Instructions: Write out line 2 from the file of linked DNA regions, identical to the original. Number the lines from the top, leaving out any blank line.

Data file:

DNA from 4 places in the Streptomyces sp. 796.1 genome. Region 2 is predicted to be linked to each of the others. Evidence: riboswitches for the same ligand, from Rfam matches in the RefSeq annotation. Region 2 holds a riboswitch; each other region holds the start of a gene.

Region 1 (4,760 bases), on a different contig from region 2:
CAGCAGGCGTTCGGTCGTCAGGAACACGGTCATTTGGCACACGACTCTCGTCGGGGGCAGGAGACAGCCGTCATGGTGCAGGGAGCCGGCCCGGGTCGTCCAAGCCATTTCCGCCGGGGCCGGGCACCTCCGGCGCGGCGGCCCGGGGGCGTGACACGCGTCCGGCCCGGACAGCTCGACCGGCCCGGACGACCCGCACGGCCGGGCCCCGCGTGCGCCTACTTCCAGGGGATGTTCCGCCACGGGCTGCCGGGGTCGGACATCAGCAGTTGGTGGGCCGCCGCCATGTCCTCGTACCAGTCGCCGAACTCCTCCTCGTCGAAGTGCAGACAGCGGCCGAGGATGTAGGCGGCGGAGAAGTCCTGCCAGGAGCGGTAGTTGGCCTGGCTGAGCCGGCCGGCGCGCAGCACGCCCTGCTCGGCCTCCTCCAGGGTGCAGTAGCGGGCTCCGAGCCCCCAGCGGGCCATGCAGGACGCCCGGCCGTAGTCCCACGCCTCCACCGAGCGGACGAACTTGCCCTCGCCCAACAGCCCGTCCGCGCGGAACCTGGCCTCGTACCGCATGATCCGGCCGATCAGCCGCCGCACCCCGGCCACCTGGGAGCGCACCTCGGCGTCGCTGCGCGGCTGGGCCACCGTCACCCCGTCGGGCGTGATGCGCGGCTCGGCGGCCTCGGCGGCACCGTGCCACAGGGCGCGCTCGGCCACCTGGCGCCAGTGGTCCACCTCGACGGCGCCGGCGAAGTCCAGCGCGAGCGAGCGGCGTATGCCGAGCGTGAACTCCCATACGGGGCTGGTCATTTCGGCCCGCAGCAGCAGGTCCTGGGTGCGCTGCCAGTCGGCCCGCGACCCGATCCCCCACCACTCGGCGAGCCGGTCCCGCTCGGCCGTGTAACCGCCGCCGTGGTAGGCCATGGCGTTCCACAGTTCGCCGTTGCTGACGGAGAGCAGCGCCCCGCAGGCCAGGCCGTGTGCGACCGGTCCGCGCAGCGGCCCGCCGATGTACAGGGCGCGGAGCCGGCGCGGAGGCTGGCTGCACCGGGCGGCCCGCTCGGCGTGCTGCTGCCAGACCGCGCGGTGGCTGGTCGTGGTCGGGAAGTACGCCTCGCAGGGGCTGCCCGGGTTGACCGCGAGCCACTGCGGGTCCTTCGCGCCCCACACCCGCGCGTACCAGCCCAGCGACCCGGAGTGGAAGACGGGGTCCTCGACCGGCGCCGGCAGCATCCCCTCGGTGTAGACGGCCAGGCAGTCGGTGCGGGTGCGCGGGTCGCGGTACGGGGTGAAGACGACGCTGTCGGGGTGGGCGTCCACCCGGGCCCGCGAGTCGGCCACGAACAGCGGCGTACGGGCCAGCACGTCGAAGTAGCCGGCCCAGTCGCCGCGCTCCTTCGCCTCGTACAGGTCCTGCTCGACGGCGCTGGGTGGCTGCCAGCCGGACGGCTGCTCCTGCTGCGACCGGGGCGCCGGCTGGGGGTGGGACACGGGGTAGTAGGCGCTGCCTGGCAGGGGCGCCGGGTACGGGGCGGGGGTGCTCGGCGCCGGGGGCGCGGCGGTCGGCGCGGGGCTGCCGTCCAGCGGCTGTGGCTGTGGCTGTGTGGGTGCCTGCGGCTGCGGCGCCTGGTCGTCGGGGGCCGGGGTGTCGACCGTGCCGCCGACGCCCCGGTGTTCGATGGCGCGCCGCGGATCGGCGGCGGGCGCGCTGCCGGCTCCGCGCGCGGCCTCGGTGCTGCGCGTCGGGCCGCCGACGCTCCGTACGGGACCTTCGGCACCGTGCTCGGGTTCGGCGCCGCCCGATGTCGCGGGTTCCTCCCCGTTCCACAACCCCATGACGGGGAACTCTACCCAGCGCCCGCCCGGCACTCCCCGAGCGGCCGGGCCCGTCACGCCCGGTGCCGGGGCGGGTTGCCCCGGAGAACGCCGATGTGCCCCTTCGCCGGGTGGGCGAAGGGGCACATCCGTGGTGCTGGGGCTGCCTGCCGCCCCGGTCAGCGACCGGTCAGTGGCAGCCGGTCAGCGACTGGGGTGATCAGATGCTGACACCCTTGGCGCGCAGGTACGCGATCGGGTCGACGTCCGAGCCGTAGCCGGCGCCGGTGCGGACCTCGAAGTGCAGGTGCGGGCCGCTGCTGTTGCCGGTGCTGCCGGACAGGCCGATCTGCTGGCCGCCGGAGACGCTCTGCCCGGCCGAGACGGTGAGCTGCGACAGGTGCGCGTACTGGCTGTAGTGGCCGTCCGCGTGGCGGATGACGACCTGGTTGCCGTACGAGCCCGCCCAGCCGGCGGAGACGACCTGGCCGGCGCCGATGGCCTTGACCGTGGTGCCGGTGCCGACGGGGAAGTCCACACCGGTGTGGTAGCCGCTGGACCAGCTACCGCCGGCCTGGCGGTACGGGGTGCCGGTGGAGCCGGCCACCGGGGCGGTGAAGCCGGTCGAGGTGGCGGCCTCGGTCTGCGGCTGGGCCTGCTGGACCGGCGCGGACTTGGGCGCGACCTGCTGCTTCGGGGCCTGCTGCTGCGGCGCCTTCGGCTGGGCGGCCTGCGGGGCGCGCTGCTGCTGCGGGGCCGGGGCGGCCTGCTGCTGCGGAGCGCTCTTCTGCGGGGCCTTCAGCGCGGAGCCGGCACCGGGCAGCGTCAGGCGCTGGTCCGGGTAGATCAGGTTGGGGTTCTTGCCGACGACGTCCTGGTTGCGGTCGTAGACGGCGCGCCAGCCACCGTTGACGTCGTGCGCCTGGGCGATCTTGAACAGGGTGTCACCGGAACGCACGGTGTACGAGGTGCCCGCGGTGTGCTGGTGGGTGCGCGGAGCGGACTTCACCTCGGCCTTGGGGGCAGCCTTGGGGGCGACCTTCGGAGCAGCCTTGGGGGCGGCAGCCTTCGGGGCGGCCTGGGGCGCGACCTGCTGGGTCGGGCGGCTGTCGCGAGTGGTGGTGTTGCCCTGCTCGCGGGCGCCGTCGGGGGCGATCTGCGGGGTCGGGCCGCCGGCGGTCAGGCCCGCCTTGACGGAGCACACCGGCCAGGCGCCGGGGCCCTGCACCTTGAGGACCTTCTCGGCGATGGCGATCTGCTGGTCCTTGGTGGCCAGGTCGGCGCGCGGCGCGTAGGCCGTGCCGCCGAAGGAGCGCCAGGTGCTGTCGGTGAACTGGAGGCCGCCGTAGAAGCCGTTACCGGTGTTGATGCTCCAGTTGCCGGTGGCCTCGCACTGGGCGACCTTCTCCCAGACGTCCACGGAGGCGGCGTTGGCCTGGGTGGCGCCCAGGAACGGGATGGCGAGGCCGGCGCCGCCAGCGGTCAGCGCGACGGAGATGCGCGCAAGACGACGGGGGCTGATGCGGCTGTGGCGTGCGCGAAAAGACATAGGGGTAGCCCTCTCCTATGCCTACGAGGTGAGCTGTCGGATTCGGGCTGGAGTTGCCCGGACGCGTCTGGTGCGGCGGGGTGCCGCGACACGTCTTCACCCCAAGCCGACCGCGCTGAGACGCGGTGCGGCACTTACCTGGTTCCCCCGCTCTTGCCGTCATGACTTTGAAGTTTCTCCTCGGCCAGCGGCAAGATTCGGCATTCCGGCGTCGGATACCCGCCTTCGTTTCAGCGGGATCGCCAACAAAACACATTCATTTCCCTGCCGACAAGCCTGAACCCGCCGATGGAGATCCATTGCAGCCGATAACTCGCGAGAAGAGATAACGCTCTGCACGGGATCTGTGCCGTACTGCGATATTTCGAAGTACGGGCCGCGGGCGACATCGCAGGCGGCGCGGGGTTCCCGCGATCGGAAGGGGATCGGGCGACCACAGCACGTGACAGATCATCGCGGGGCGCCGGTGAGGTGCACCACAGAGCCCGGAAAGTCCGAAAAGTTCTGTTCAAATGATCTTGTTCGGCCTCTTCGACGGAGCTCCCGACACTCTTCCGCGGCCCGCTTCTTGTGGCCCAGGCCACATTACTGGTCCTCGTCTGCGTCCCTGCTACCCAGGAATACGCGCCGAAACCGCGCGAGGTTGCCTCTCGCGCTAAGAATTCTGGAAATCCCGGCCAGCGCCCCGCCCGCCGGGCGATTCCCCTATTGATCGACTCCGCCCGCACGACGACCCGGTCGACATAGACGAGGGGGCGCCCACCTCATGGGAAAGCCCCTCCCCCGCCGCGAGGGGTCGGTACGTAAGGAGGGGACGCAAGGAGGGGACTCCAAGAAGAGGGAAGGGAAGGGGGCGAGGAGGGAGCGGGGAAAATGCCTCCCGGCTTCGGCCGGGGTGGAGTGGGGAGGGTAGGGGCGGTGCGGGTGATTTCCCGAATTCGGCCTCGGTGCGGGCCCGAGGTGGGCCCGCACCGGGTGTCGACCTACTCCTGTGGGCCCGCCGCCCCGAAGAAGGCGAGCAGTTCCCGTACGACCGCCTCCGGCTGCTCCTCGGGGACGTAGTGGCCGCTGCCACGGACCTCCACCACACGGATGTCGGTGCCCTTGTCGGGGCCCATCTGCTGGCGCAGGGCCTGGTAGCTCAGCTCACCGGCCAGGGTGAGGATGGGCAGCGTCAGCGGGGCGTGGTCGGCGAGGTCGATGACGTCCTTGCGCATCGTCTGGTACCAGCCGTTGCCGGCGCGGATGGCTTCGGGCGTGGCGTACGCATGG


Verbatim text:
Region 1 (4,760 bases), on a different contig from region 2: